Martin Luther believed that the “root sin” is our disobedience to the first commandment. 'Love the Lord your God with all your heart and with all your soul and with all your strength and with all your mind.’ Does not the second great commandment, “Love your neighbor as yourself,” flow from the first?
In Martin Luther’s sermon on Matthew 22:34-47, he raises the issue of these commandments being laws. We fulfill the law by doing what it tells us to do, but Luther plainly says, “We are not doing it.” Luther points out that Jesus is telling those who live by the law that it must be spiritually comprehended, because he who does not lay hold of the law with the heart and spirit will not fulfill it. Even though we may perform outer acts, they do not impress God in the least.
Luther’s sermon is not about performance on our part but Christ’s performance of love on our behalf. That is why Jesus questioned the Pharisees.
While the Pharisees were gathered together, Jesus asked them,“What do you think about the Messiah? Whose son is he?”
Jesus was confronting them with a truth they would not accept. In their minds Christ was not God’s Son. In so doing He was exposing the hardness of their hearts. For Christ was a matter of the heart not a law. And their hearts were hardened against Him by their preoccupation with fulfilling the law. All the law can do is convict one of their sins. A relationship with Jesus Christ is a matter of faith.
In his sermon on Matthew 22:34-47, Luther reminds us that God gave a command to Abraham to slay his son. Abraham’s willingness to follow God’s command exposed the heart of Abraham. It reckoned Abraham to a faith that opens to the world the power of God’s sacrificing of His own Son, that the heart of God might be revealed to mankind. This exposition from the book of Matthew serves as a background to the meaning of the following verses from the book of Exodus.
“You shall not bow down to them or worship them; for I, the LORD your God, am a jealous God, punishing the children for the sin of the parents to the third and fourth generation of those who hate me, but showing love to a thousand generations of those who love me and keep my commandments.” Exodus 20:5-6 Again we turn to the powerful meaning in the Hebrew word קַנָּא qanna (jealous). It reveals the heart of God. The word jealous has negative connotations to us. But if one, by faith, accepts the creation story from Genesis along with the story of the fall of mankind, then it follows that God’s original plans for mankind were lost through mankind’s disobedience. But jealousy, a desire to care, was revealed in God’s sending His only begotten Son into the world that the world through Him might be saved. For God so loved the world that he gave his one and only Son, that whoever believes in him shall not perish but have eternal life. John 3:16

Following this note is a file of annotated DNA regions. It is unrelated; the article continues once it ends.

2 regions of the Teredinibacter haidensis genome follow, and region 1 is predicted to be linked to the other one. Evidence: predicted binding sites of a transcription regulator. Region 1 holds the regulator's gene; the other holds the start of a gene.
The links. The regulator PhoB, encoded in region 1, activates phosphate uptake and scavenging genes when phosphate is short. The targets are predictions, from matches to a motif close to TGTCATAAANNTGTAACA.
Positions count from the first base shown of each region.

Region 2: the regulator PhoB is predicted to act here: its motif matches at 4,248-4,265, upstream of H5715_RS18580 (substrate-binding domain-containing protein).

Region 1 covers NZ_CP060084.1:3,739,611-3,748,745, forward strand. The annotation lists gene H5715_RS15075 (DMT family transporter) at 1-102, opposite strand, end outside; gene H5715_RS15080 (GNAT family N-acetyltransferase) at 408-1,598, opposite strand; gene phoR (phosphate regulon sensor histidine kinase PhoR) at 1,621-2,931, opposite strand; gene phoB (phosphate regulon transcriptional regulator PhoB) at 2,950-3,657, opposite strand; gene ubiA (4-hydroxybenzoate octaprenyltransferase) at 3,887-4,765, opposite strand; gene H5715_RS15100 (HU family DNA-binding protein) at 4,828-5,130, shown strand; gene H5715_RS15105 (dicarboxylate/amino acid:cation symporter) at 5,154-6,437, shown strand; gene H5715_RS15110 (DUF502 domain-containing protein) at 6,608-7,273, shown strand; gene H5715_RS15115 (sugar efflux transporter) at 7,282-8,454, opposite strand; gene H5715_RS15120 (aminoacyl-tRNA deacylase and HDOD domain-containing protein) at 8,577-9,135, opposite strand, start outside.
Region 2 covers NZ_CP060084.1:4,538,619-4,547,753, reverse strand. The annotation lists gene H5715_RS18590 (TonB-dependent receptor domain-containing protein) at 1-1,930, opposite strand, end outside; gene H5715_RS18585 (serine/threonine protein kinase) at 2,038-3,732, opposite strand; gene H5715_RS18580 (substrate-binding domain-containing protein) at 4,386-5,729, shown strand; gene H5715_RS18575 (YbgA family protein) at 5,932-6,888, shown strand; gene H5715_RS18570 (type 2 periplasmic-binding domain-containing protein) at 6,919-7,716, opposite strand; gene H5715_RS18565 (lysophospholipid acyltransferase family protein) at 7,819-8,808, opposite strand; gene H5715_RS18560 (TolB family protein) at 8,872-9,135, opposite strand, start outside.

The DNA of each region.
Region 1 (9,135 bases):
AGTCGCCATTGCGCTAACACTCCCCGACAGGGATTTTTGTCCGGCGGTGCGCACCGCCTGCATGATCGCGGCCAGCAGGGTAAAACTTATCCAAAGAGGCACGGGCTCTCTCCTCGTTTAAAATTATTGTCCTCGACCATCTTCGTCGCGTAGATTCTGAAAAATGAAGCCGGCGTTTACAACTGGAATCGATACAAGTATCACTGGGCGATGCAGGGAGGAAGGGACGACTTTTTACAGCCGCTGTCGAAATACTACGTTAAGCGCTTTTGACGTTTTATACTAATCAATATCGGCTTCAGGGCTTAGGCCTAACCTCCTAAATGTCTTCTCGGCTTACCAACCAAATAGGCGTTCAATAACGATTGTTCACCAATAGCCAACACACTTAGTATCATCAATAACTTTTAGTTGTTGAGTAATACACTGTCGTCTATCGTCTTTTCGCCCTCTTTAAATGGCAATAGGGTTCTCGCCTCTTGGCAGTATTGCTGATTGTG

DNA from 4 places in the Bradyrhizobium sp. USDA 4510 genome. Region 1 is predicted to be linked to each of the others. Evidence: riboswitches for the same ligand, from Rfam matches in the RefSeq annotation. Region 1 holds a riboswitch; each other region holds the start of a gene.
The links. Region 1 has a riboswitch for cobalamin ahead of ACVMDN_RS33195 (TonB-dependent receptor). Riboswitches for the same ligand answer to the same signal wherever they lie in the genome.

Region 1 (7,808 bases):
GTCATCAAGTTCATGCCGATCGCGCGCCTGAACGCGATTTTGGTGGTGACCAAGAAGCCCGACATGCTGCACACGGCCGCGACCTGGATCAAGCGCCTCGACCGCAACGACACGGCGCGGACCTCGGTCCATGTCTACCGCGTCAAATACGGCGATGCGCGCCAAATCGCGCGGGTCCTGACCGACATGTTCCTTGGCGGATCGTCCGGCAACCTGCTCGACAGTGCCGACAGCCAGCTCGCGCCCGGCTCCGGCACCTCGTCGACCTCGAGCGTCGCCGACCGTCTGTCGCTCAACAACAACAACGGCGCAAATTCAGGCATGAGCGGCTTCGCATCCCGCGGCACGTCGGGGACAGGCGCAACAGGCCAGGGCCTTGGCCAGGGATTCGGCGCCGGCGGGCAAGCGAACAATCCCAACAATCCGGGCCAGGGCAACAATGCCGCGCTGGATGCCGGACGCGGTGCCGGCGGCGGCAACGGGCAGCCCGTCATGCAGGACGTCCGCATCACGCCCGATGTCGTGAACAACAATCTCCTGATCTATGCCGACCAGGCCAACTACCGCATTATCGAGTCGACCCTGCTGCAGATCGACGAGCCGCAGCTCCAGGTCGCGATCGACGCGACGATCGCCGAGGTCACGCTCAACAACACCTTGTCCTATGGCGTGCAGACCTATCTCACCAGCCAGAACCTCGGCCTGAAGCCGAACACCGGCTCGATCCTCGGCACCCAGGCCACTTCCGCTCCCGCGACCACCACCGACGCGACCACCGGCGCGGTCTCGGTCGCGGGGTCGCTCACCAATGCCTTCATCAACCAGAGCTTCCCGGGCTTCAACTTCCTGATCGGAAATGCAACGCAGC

It is what God has promised in His Word that brings us faith and hope. Each morning ,when we wake to whatever circumstances face us, God is there but because of who He is, not because of what we have done.
God does not promise that life will be easy. But He does promise that we should not be afraid to cry. Our lives will be continually changing. God alone knows that change is death. Someone we loved so much is now gone. Life, as we expect it to be will change and betray us. But God, through Christ will always be with us.
The psalmist describes this love of God in very human terms. “Record my misery; list my tears on your scroll--are they not in your record?” Psalm 56:8
It's ok to cry.
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